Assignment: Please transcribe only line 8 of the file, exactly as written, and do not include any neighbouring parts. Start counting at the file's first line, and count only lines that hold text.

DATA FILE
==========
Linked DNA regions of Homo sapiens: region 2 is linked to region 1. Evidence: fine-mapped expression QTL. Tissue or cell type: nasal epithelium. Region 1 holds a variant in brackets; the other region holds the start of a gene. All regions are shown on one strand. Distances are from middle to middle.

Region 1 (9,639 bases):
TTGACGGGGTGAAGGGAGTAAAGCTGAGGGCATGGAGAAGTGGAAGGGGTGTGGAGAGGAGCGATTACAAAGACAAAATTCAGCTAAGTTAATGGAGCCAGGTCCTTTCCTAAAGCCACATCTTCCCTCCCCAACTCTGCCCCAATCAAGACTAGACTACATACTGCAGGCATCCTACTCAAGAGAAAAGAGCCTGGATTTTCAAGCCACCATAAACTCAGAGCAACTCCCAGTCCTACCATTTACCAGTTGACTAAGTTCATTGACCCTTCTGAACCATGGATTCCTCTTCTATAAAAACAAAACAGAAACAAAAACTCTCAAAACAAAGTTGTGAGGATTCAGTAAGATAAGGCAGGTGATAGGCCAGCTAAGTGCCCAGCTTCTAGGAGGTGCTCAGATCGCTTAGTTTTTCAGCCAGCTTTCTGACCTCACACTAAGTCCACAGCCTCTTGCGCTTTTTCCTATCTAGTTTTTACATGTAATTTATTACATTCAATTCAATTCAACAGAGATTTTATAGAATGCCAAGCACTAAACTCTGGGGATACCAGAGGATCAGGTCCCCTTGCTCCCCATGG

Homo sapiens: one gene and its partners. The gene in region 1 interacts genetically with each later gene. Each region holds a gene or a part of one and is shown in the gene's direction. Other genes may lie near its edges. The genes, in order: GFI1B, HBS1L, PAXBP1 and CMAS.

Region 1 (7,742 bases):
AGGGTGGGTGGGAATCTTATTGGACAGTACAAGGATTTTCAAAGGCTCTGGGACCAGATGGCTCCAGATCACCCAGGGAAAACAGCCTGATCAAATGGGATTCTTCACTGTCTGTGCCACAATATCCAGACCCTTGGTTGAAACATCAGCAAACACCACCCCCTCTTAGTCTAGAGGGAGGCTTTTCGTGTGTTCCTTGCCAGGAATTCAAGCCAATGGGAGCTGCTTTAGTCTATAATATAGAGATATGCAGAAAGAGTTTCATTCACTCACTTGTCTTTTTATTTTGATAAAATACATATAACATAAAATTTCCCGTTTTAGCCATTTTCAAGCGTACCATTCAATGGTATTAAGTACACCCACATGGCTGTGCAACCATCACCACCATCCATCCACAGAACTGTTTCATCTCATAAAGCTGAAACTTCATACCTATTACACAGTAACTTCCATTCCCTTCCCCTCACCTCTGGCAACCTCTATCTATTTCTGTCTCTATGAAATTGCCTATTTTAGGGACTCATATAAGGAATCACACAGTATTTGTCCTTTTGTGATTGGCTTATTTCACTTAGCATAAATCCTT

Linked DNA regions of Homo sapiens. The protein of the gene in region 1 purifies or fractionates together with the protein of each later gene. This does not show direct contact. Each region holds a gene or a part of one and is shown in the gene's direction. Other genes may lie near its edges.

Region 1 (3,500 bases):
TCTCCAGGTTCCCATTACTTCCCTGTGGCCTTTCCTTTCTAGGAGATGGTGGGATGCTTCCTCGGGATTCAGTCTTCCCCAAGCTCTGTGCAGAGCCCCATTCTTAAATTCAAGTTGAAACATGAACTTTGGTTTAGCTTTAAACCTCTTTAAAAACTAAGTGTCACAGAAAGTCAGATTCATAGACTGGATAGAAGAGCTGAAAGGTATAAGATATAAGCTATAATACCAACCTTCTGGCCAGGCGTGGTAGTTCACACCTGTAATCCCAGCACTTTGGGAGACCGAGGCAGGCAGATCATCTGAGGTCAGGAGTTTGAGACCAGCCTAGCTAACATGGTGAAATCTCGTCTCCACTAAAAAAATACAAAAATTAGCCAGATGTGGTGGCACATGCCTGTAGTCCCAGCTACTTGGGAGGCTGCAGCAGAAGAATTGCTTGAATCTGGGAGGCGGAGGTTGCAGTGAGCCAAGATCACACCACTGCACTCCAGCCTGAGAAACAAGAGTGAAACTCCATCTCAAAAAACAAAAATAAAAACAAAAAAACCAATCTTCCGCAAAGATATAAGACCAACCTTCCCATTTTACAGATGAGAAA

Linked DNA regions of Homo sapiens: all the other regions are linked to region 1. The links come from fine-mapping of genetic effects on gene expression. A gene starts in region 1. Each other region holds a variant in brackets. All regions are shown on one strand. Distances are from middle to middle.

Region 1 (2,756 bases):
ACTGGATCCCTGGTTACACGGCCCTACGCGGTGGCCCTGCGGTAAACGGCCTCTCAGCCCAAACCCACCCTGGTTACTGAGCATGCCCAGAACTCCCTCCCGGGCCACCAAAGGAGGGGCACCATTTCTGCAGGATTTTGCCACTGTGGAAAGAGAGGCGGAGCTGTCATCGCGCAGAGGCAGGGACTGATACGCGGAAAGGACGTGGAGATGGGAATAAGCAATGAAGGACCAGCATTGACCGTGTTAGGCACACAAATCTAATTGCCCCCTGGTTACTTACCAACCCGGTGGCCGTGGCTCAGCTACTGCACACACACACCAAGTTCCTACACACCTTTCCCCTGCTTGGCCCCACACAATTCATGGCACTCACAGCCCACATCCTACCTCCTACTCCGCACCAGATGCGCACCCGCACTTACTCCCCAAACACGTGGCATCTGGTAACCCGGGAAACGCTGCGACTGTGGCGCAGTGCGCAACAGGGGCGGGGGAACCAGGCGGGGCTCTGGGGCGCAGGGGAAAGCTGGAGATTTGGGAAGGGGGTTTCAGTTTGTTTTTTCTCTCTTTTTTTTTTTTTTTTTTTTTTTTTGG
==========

Region 1 (3,500 bases):